Building an Educated Nation
Why developing quality teaching a must?
Education in India has come a long way since the last decade. When it comes to our literacy rates, we have attained 74.4% of literacy in 2010 as compared to 58.5% in 2000. Such progress has to do with the efforts put in by our government and the teachers collectively.
Government initiatives such as Sarva Shiksha Abhiyan (SSA) and Right of Children to Free and Compulsory Education Act (RTE) in 2009, where education has been made free for children for 6–14 years or up to Class 8, has clearly done a world of good.
However, despite all these developments, there are grey areas of concern in our education sector till date. Lack of proper schooling infrastructure, teacher’s training, poor quality of teaching, high dropout rates and negligence is making our country’s dream of getting every child educated an uphill task. Here, we have further discussed these points in detail:
Where there is absenteeism among teachers, it takes a toll on its students
The latest UNESCO report on teaching quality in schools cited accountability on behalf of the teachers as one of the many concerns. The Global Monitoring Report (GMR) released earlier in 2014 cited that absenteeism of teachers varied from 15% in Maharashtra and 17% in Gujarat, which are the two richest states, to 38% in Bihar and 42% in Jharkhand, two of India’s poorest states.
As of the 2011 Census, Bihar ranked at the bottom of the literacy chart with 63% and Jharkhand was not far away at 67%. It has also been observed that states with high teacher absenteeism have high dropout, class repetition and low class promotion rates.
According to a survey by the research firm TNS India in 2008, high class repetition rate was recorded for Bihar (26%), Jharkhand (29.8%), Rajasthan (22.5%) and West Bengal (29.2%) in Class 1.
When Class 5 students cannot read Class 2 texts, there is definitely something wrong
According to the Annual Status of Education Report (ASER) 2013 by the non-governmental organisation PRATHAM assessing learning state-wise in India, it presented a gloomy picture:
47.9% of Class 3 to 5 students in Bihar are not able to read Class 1 text, followed by Uttar Pradesh (47.8%), Assam (46.4%), Jharkhand (45.4%) and Madhya Pradesh (38.1%).
32.3% of Class 5 students in Gujarat are not able to subtract, followed by Maharashtra (31.7%). Again, these are the leading economy-wise states in India.
While 52.9% of children of Class 5 could read a Class 2 textbook in 2009, only 47% could do so in 2013.
What is the use of high enrolment if there are high dropout rates?
According to the report, 96% of the children in the age group of 6–14 got enrolled in 2013. In 2013, in an article in The Hindu, ‘Out of school children and dropout a national emergency: UNICEF,’ Professor R. Govinda, Vice-Chancellor of the National University of Educational Planning and Administration, said 11.18 million more children had been enrolled in the last three years and while gender disparity in enrolment across social groups had gone down, this did not help in controlling the dropout rate. It had come down marginally to 27% at the primary level and 41% at the elementary level.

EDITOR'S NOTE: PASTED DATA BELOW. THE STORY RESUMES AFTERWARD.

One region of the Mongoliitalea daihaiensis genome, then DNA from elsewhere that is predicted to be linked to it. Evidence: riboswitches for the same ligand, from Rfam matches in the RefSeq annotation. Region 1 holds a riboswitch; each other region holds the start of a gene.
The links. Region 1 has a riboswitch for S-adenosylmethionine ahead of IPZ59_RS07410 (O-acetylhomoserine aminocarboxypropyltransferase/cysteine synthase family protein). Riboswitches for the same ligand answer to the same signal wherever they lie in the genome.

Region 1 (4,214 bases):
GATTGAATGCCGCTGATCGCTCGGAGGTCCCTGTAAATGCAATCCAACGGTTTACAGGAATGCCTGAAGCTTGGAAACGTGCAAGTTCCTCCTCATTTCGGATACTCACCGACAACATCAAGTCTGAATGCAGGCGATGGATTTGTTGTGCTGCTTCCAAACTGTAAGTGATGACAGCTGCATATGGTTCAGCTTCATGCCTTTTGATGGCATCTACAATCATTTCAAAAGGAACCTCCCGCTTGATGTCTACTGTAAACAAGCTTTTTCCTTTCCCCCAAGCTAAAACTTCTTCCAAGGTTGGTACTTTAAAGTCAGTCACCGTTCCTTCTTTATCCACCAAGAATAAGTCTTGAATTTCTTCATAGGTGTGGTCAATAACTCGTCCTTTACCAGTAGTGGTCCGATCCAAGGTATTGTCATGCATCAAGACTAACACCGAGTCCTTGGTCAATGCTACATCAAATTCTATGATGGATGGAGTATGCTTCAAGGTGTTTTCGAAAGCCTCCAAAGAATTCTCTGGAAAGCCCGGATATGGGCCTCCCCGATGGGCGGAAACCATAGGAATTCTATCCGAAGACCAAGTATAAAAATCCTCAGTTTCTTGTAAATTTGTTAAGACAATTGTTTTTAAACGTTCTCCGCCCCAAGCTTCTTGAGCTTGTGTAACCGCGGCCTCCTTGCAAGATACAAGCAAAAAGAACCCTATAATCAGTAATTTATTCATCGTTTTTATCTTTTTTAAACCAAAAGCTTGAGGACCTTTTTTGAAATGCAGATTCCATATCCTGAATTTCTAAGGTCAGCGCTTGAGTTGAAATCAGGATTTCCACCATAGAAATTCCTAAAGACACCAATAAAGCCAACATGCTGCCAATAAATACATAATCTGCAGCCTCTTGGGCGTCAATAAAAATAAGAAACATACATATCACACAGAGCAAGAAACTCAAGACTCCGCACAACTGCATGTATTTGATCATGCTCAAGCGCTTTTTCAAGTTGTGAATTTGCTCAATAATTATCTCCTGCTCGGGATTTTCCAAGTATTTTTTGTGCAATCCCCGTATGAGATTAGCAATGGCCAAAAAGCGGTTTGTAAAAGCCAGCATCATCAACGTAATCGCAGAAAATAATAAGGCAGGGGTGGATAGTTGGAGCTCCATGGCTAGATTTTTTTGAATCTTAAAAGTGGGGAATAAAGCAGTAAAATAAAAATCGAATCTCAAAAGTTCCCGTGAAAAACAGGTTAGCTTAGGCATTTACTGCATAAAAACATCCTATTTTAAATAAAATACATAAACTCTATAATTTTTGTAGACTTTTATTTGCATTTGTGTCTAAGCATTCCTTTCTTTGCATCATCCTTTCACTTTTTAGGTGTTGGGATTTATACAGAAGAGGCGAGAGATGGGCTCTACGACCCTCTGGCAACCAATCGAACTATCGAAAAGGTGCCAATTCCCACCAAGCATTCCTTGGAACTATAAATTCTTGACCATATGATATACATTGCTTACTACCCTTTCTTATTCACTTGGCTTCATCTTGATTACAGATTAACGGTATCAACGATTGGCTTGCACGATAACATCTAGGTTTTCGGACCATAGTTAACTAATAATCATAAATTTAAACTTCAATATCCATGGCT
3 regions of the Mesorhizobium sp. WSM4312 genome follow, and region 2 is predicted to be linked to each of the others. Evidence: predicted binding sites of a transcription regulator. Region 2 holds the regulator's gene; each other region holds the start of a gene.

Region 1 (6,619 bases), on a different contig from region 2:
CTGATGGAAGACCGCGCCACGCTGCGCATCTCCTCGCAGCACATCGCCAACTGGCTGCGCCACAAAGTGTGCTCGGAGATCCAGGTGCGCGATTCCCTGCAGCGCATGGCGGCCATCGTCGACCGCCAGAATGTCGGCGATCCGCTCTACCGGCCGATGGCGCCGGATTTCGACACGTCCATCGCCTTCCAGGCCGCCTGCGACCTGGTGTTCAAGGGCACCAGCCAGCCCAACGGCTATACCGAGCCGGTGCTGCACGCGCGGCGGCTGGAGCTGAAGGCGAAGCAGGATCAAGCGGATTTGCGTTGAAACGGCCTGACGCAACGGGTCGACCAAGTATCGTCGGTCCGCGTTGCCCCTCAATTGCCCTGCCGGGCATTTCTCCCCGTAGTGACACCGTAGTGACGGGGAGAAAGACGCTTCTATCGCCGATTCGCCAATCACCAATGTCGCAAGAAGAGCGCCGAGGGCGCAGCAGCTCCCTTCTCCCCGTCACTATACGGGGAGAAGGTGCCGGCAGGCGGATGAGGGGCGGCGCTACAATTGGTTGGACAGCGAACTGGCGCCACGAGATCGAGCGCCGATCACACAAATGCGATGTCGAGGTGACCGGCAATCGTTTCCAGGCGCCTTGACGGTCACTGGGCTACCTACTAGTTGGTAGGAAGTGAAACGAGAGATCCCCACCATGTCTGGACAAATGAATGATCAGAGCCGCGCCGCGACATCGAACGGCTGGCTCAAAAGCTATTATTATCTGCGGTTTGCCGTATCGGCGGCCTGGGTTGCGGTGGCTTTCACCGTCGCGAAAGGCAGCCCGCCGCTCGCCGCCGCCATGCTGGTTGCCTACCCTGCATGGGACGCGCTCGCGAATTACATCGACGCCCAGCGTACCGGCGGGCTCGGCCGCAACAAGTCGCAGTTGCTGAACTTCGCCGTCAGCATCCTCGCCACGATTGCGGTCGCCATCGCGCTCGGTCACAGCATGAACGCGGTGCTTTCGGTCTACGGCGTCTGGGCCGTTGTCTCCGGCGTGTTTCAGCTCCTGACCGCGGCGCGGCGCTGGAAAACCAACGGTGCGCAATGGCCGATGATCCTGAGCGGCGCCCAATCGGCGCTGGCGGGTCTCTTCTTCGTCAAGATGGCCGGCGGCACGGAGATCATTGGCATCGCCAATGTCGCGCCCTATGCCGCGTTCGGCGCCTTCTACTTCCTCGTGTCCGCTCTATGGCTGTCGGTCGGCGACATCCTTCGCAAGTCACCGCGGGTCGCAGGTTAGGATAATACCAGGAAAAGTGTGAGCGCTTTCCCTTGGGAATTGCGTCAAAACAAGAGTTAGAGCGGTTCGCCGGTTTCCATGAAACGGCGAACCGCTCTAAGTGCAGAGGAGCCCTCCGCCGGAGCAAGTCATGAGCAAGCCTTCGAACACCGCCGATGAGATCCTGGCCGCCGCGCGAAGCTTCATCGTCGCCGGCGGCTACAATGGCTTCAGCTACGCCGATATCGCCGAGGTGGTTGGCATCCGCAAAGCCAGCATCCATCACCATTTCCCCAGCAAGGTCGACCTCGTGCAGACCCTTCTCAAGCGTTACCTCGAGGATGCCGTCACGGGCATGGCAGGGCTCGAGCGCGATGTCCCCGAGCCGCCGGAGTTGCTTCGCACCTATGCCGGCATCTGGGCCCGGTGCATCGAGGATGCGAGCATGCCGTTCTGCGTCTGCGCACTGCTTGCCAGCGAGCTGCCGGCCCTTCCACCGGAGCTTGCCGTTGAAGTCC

13% of the students did not graduate from primary to the upper primary level as the scope for the migrant children and dropouts to re-join school under the ambit of the RTE remained uncertain.
Also Read: Literacy is the key
Are our teachers updated with the changing landscapes of education?
According to the UNESCO Institute for Statistics, between 2011 and 2015, the world would need 5.2 million teachers – including replacement and additional faculty – to achieve universal primary education.
There remains a dearth in teachers not only in India but all over the world. However, has the Indian teaching system adapted to the explosion of new techniques across all knowledge fields to keep students at par with the world’s needs? The outlook of education also has changed from being a service meant for the privileged few – we are a nation like others out there to send every child to school.
There are loopholes in the teacher training mechanism which need to be addressed. Primary school teachers are required to undergo two years of teachers training after finishing Class 12, while secondary school teachers need to take a 10-month programme after an undergraduate degree.
Isn’t that too less a time to learn not only about the content one is about to teach but also about child development and management? Most countries with a good schooling system have teacher training programmes or courses of 4–5 years compared to our 1–2 years.
Imagine a medical or engineering course or any other professional course with a duration of a maximum of 2 years. Teaching is a complex job as compared to the adapted perception that anyone can teach.
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